Stringer v. Social Security Administration Commissioner

Filing 12

MEMORANDUM OPINION. Signed by Honorable Erin L. Setser on August 29, 2013. (tg)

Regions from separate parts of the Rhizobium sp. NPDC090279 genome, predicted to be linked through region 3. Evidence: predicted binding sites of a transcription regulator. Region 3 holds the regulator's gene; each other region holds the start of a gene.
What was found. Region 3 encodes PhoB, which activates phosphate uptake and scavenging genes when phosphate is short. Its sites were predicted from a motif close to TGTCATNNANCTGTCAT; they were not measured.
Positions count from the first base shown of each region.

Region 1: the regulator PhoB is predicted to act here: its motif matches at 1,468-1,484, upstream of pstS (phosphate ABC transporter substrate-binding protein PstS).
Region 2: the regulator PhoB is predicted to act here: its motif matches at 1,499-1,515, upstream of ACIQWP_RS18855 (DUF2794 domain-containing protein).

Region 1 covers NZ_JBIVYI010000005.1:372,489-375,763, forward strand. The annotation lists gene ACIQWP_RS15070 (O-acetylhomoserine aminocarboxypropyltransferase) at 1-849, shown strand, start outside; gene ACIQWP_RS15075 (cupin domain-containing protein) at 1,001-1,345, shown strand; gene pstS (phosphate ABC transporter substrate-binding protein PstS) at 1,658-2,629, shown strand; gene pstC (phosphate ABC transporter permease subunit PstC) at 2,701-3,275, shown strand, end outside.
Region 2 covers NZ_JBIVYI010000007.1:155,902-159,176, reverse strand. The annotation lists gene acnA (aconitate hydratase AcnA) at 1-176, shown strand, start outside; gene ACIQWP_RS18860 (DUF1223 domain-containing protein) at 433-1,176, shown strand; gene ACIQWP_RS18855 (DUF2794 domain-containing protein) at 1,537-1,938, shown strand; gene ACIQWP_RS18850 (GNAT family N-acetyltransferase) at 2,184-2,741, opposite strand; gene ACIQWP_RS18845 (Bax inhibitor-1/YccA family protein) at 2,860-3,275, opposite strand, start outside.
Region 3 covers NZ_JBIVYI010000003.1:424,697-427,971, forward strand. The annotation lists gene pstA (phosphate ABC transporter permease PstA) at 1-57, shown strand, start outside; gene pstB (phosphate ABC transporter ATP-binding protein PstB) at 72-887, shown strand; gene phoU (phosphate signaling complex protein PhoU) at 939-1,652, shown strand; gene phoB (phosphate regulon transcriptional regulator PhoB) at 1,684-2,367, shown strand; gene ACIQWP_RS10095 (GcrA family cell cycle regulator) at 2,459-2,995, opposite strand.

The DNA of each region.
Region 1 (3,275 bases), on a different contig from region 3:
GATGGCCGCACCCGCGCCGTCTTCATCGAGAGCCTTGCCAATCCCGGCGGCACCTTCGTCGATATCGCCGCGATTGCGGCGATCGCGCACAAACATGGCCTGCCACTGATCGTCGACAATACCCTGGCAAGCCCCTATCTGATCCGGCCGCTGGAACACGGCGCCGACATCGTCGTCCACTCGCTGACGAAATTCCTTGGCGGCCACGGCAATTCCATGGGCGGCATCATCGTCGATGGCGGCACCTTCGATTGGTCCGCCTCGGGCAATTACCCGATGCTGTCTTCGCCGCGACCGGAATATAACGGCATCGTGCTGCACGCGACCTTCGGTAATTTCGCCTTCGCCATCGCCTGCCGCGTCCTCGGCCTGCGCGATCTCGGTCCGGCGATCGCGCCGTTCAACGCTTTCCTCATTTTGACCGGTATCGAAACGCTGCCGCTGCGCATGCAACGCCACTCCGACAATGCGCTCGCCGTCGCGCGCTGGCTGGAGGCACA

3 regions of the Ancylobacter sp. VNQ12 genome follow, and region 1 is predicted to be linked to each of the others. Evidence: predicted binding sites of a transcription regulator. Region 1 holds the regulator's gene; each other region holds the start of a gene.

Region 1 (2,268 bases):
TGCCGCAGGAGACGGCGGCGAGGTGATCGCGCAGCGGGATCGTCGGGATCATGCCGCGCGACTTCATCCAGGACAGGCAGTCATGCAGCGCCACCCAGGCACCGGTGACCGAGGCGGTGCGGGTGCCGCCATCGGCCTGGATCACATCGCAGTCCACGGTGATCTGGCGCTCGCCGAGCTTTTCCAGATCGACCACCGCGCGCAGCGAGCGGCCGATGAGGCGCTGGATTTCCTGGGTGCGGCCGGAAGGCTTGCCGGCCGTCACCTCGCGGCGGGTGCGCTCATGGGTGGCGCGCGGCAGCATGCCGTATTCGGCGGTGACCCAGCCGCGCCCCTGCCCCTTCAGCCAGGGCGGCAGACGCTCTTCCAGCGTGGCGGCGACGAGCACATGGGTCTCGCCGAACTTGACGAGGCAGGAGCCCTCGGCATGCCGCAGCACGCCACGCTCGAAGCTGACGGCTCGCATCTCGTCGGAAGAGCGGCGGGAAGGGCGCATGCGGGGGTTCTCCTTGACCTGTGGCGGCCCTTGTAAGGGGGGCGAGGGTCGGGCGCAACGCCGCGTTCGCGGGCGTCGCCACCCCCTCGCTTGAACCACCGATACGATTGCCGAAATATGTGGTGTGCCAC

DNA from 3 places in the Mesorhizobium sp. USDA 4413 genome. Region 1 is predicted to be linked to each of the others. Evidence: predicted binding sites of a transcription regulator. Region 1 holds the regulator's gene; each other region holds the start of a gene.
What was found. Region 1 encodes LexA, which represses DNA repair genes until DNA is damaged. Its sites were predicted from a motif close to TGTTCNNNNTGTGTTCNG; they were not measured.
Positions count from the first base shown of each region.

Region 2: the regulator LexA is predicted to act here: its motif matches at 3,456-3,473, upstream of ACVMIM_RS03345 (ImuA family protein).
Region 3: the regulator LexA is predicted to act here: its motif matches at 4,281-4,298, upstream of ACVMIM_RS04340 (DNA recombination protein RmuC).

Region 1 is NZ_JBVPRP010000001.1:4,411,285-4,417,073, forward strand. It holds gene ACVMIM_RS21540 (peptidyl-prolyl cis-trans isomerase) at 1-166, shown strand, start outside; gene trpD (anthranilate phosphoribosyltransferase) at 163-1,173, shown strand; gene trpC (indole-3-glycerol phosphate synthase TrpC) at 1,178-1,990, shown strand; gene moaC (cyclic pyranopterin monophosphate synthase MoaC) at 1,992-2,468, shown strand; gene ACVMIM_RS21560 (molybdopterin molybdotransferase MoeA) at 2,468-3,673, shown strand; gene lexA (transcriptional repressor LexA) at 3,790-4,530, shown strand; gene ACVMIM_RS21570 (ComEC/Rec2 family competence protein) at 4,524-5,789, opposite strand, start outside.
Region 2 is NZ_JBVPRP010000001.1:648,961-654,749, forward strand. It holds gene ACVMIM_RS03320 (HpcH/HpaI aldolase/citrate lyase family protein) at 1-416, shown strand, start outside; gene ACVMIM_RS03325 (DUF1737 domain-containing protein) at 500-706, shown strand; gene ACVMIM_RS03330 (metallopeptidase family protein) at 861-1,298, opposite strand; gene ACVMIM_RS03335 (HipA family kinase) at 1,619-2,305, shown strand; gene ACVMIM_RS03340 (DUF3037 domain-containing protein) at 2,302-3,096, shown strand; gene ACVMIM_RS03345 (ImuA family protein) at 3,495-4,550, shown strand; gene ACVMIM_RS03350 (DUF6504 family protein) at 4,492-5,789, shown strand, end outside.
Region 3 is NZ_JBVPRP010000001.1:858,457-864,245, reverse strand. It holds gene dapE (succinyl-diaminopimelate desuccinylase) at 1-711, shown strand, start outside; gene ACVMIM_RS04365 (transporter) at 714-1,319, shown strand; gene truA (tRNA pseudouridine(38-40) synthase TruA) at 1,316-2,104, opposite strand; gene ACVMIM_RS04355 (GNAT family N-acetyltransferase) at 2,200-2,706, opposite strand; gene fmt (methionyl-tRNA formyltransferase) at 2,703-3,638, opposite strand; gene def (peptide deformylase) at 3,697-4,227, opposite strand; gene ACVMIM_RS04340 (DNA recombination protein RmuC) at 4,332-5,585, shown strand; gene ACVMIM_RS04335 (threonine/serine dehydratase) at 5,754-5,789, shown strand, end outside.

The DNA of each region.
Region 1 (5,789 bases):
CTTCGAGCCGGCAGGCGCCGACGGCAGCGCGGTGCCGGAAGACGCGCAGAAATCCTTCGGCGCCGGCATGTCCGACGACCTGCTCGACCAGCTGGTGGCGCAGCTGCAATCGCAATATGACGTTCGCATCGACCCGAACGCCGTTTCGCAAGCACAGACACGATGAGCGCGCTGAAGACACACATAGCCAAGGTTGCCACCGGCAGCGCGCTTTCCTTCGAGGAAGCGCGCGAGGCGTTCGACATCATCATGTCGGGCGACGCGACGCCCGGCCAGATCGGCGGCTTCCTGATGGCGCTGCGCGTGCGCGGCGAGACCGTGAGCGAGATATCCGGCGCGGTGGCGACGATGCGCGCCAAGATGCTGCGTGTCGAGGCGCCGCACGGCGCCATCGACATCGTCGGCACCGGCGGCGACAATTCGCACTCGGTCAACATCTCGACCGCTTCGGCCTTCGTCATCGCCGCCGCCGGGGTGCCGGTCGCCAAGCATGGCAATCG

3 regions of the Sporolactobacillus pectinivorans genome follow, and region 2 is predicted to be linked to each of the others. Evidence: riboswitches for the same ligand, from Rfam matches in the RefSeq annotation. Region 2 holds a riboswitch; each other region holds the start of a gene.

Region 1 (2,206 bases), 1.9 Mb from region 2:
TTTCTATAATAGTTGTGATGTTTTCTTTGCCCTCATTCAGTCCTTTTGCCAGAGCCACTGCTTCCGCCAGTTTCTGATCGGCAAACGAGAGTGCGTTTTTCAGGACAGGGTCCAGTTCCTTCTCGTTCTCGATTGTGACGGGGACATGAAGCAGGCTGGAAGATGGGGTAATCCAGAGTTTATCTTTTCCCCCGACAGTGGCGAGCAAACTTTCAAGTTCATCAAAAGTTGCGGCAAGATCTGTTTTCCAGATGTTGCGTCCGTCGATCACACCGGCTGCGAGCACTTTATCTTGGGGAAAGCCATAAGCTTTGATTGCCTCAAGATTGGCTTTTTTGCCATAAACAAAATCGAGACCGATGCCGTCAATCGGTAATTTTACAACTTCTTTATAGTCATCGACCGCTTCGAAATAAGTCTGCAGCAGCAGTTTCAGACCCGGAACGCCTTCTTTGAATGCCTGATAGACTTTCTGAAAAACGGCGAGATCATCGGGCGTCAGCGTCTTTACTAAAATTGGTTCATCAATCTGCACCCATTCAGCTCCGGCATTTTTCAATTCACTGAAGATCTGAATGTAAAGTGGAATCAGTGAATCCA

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IN THE UNITED STATES DISTRICT COURT WESTERN DISTRICT OF ARKANSAS FAYETTEVILLE DIVISION SANDRA STRINGER PLAINTIFF V. NO. 12-5119 CAROLYN W. COLVIN,1 Acting Commissioner of the Social Security Administration DEFENDANT MEMORANDUM OPINION Plaintiff, Sandra Stringer, brings this action pursuant to 42 U.S.C. § 405(g), seeking judicial review of a decision of the Commissioner of the Social Security Administration (Commissioner) denying her claims for a period of disability and disability insurance benefits (DIB) and supplemental security income (SSI) under the provisions of Titles II and XVI of the Social Security Act (Act). In this judicial review, the Court must determine whether there is substantial evidence in the administrative record to support the Commissioner’s decision. See 42 U.S.C. § 405(g). I. Procedural Background: Plaintiff filed her applications for DIB and SSI on September 24, 2009, alleging an inability to work since August 17, 2006, due to “Diabetes type 2.” (Tr. 45, 156). An administrative hearing was held on September 10, 2010, at which Plaintiff appeared with counsel 1 Carolyn W. Colvin, has been appointed to serve as acting Commissioner of Social Security, and is substituted as Defendant, pursuant to Rule 25(d)(1) of the Federal Rules of Civil Procedure. -1- AO72A (Rev. 8/82) and testified. (Tr. 24-44). By written decision dated December 20, 2010, the ALJ found that during the relevant time period, Plaintiff had an impairment or combination of impairments that were severe diabetes mellitus, hypertension, anxiety, chronic headaches, reflux, and chronic sinusitis. (Tr. 11). However, after reviewing all of the evidence presented, the ALJ determined that Plaintiff’s impairments did not meet or equal the level of severity of any impairment listed in the Listing of Impairments found in Appendix I, Subpart P, Regulation No. 4. (Tr. 11). The ALJ found that Plaintiff retained the residual functional capacity (RFC) to: perform sedentary work as defined in 20 CFR 404.1567(a) and 416.967(a). She can occasionally lift and/or carry 10 pounds and frequently less. She can sit for 6 hours and can stand and/or walk for 2 hours. She can do work where interpersonal contact is incidental to the work performed; complexity of tasks is learned and performed by rote with few variables and little judgment required. Supervision required is simple, direct and concrete. (Tr. 13). With the help of the vocational expert (VE), the ALJ determined that Plaintiff was unable to perform any past relevant work, but that there were other jobs Plaintiff could perform, such as small product assembler, small production machine operator, and small product inspector. (Tr. 17-18). Plaintiff then requested a review of the hearing decision by the Appeals Council, which denied the request on April 18, 2012. (Tr. 1-3). Subsequently, Plaintiff filed this action. (Doc. 1). This case is before the undersigned pursuant to the consent of the parties. (Doc. 5). Both parties have filed appeal briefs, and the case is now ready for decision. (Docs. 9, 10). The Court has reviewed the entire transcript. The complete set of facts and arguments are presented in the parties’ briefs, and are repeated here only to the extent necessary. -2- AO72A (Rev. 8/82) I. Applicable Law: This Court’s role is to determine whether the Commissioner’s findings are supported by substantial evidence on the record as a whole. Ramirez v. Barnhart, 292 F. 3d 576, 583 (8th Cir. 2002). Substantial evidence is less than a preponderance but it is enough that a reasonable mind would find it adequate to support the Commissioner’s decision. The ALJ’s decision must be affirmed if the record contains substantial evidence to support it. Edwards v. Barnhart, 314 F. 3d 964, 966 (8th Cir. 2003). As long as there is substantial evidence in the record that supports the Commissioner’s decision, the Court may not reverse it simply because substantial evidence exists in the record that would have supported a contrary outcome, or because the Court would have decided the case differently. Haley v. Massanari, 258 F.3d 742, 747 (8th Cir. 2001). In other words, if after reviewing the record, it is possible to draw two inconsistent positions from the evidence and one of those positions represents the findings of the ALJ, the decision of the ALJ must be affirmed. Young v. Apfel, 221 F. 3d 1065, 1068 (8th Cir. 2000). It is well established that a claimant for Social Security disability benefits has the burden of proving her disability by establishing a physical or mental disability that has lasted at least one year and that prevents her from engaging in any substantial gainful activity. Pearsall v. Massanari, 274 F. 3d 1211, 1217 (8th Cir. 2001); see also 42 U.S.C. §§423(d)(1)(A), 1382c(a)(3)(A). The Act defines “physical or mental impairment” as “an impairment that results from anatomical, physiological, or psychological abnormalities which are demonstrable by medically acceptable clinical and laboratory diagnostic techniques.” 42 U.S.C. §§423(d)(3), 1382(3)(D). A Plaintiff must show that her disability, not simply her impairment, has lasted for at least twelve consecutive months. -3- AO72A (Rev. 8/82) The Commissioner’s regulations require him to apply a five-step sequential evaluation process to each claim for disability benefits: (1) whether the claimant had engaged in substantial gainful activity since filing her claim; (2) whether the claimant had a severe physical and/or mental impairment or combination of impairments; (3) whether the impairment(s) met or equaled an impairment in the listings; (4) whether the impairment(s) prevented the claimant from doing past relevant work; and (5) whether the claimant was able to perform other work in the national economy given her age, education, and experience. See 20 C.F.R. §416.920. Only if the final stage is reached does the fact finder consider the Plaintiff’s age, education, and work experience in light of her residual functional capacity (RFC). See McCoy v. Schweiker, 683 F.2d 1138, 1141-42 (8th Cir. 1982); 20 C.F.R. §416.920. III. Discussion: Plaintiff raises the following issues on appeal: 1) The ALJ erred in failing to consider Plaintiff’s combination of impairments; 2) The ALJ erred by failing to give proper consideration to the Plaintiff’s subjective complaints; and 3) The ALJ erred in determining that the Plaintiff retained the RFC to perform less than a full range of sedentary work. (Doc. 9). A. Combination of Impairments: In his decision, the ALJ set forth the fact that at step two, he must determine whether Plaintiff had “a medically determinable impairment that is ‘severe’ or a combination of impairments that is ‘severe.’” (Tr. 10). He also stated that an impairment or combination of impairments was “not severe” when medical and other evidence established only a slight abnormality or a combination of slight abnormalities that would have no more than a minimal effect on an individual’s ability to work. (Tr. 10). The ALJ stated that at step three, he must -4- AO72A (Rev. 8/82) determine whether the Plaintiff’s “impairment or combination of impairments” meets or medically equals the criteria of an impairment listed in the relevant listings. (Tr. 10). The ALJ concluded that Plaintiff did not have an impairment “or combination of impairments” that met or medically equaled the severity of one of the listed impairments. (Tr. 11). This language demonstrates that the ALJ considered the combined effect of Plaintiff’s impairments. See Martise v. Astrue, 641 F.3d 909, 924 (8th Cir. 2011); Raney v. Barnhart, 396 F.3d 1007, 1011 (8th Cir. 2005). Based upon the foregoing, as well as those reasons given in Defendant’s well-stated brief, the Court finds there is substantial evidence to support the fact that the ALJ gave proper consideration to Plaintiff’s combination of impairments. B. Credibility Findings: The ALJ was required to consider all the evidence relating to Plaintiff’s subjective complaints including evidence presented by third parties that relates to: (1) Plaintiff’s daily activities; (2) the duration, frequency, and intensity of her pain; (3) precipitating and aggravating factors; (4) dosage, effectiveness, and side effects of her medication; and (5) functional restrictions. See Polaski v. Heckler, 739 F.2d 1320, 1322 (8th Cir. 1984). While an ALJ may not discount a claimant’s subjective complaints solely because the medical evidence fails to support them, an ALJ may discount those complaints where inconsistencies appear in the record as a whole. Id. As the Eighth Circuit has observed, “Our touchstone is that [a claimant’s] credibility is primarily a matter for the ALJ to decide.” Edwards v. Barnhart, 314 F.3d 964, 966 (8th Cir. 2003). The ALJ found that Plaintiff’s medically determinable impairments could reasonably be -5- AO72A (Rev. 8/82) expected to cause the alleged symptoms, but that Plaintiff’s statements concerning the intensity, persistence and limiting effects of the symptoms were not credible to the extent they were inconsistent with the RFC assessment. (Tr. 14). The ALJ addressed Plaintiff’s daily activities, noting that she was able to care for her young disabled child at home, took care of pets with help from her son, had no problems with taking care of her personal care needs, prepared simple meals and was able to do housework, such as doing the dishes and laundry on her own, and went grocery shopping with family members. (Tr. 14). The ALJ also noted that Plaintiff had not sought any formal psychiatric treatment, and that there was very little evidence that she made significant complaints to her physician concerning her anxiety. (Tr. 14-15). In addition, the ALJ noted that the medical records also revealed that Plaintiff had not always been compliant with her medications, reporting that she stopped taking her diabetes medications ten months after she was diagnosed with diabetes. (Tr. 15). Once she resumed her medications, her blood sugars improved. In addition, the consultative examination of Plaintiff, performed on December 14, 2009, by Dr. Neil Mullins, revealed that Plaintiff had “very good” range of motion in her limbs, 75% grip in right and left hand, had “very,very early” peripheral neuropathy, and mild arthritis of her left elbow. (Tr. 314-316). It is noteworthy that Dr. Mullins placed no limitations on Plaintiff’s ability to walk, stand, sit, lift, carry, handle, finger, see, hear or speak.” (Tr. 316). By way of comment, Dr. Mullins reported that Plaintiff had not exhausted the proper dose of metformin and levemir - “in other words, she needs to increase her metformin and levemir and then she may be in control!!!, in my opinion.” (Tr. 317). A Physical RFC Assessment was completed on December 22, 2009, by Dr. Lucy Sauer, and she concluded that the medical records supported a medium RFC. (Tr. 353). -6- AO72A (Rev. 8/82) With respect to Plaintiff’s mental impairments, a Mental Diagnostic Evaluation was conducted on December 16, 2009 by Terry L. Efird, Ph.D. (Tr. 321-324). Dr. Efird diagnosed Plaintiff as follows: Axis I: Axis II: Axis V: anxiety disorder NOS deferred 50-60 (Tr. 323). Dr. Efird concluded that Plaintiff communicated and interacted in a reasonably socially adequate manner and in a very basic, but reasonably intelligible manner, although she did have difficulty communicating some information effectively. (Tr. 324). He also found that Plaintiff had the capacity to perform basic cognitive tasks, particularly repetitive tasks, required for basic work like activities. (Tr. 324). Dr. Efird did note that Plaintiff would have remarkable difficulty with complex types of instructions and cognitive tasks. (Tr. 324). Dr. Efird believed Plaintiff appeared to have the mental capacity to persist with tasks if desired, and that her mental pace was probably moderately slow, but fairly consistent with estimated intellectual functioning. (Tr. 324). A Mental RFC Assessment, completed by Jerry R. Henderson, Ph.D. ,on December 21, 2009, revealed that Plaintiff had the ability to perform basic work like tasks, and that the medical evidence supported unskilled capacity. (Tr. 330). He found that Plaintiff was able to perform work where interpersonal contact was incidental to the work performed, e.g. assembly work, where complexity of tasks was learned and performed by rote, with few variables, and little judgment, and where supervision required was simple, direct and concrete (unskilled). (Tr. 330). The ALJ gave great weight to the opinions of Dr. Efird and Dr. Mullins, stating that they were supported by the medical records and results of their consultative examinations. The ALJ -7- AO72A (Rev. 8/82) noted that there was no treating source opinion that Plaintiff was more limited than as provided in his RFC Assessment. (Tr. 17). Based upon the foregoing, the Court finds that there is substantial evidence to support the ALJ’s credibility findings. C. RFC Determination: RFC is the most a person can do despite that person’s limitations. 20 C.F.R. §404.1545(a)(1). It is assessed using all relevant evidence in the record. Id. This includes medical records, observations of treating physicians and others, and the claimant’s own description of her limitations. Guilliams v. Barnhart, 393 F.3d 798, 801 (8th Cir. 2005); Eichelberger v. Barnhart, 390 F.3d 584, 591 (8th Cir. 2004). Limitations resulting from symptoms such as pain are also factored into the assessment. 20 C.F.R. § 404.1545(a)(3). The Eighth Circuit has held that a “claimant’s residual functional capacity is a medical question.” Lauer v. Apfel, 245 F.3d 700, 704 (8th Cir. 2001). Therefore, an ALJ’s determination concerning a claimant’s RFC must be supported by medical evidence that addresses the claimant’s ability to function in the workplace.” Lewis v. Barnhart, 353 F.3d 642, 646 (8th Cir. 2003). “The ALJ is [also] required to set forth specifically a claimant’s limitations and to determine how those limitations affect his RFC.” Id. In this case, the ALJ concluded that Plaintiff would be able to perform sedentary work with certain limitations. (Tr. 13). He considered all of the medical evidence in the record as well as Plaintiff’s own description of her limitations. As indicated earlier, he gave great weight to the opinions of Dr. Efird and Dr. Mullins, and found Plaintiff’s limitations to be more restrictive than those found by Dr. Sauer in her Physical RFC Assessment. The limitations assessed by the -8- AO72A (Rev. 8/82) ALJ included all of those impairments that were supported by the evidence, and the Court finds that there is substantial evidence to support the ALJ’s RFC determination, along with the jobs the ALJ found Plaintiff could perform, with the help of the VE. Based upon the foregoing, as well as those reasons given in Defendant’s well-stated brief, the Court finds there is substantial evidence to support the ALJ’s RFC findings. IV. Conclusion: Accordingly, having carefully reviewed the record, the Court finds substantial evidence supporting the ALJ’s decision denying the Plaintiff benefits, and thus the decision is hereby affirmed. The undersigned further finds that Plaintiff’s Complaint should be, and is hereby, dismissed with prejudice. IT IS SO ORDERED this 29th day of August, 2013. /s/ Erin L. Setser HON. ERIN L. SETSER UNITED STATES MAGISTRATE JUDGE -9- AO72A (Rev. 8/82)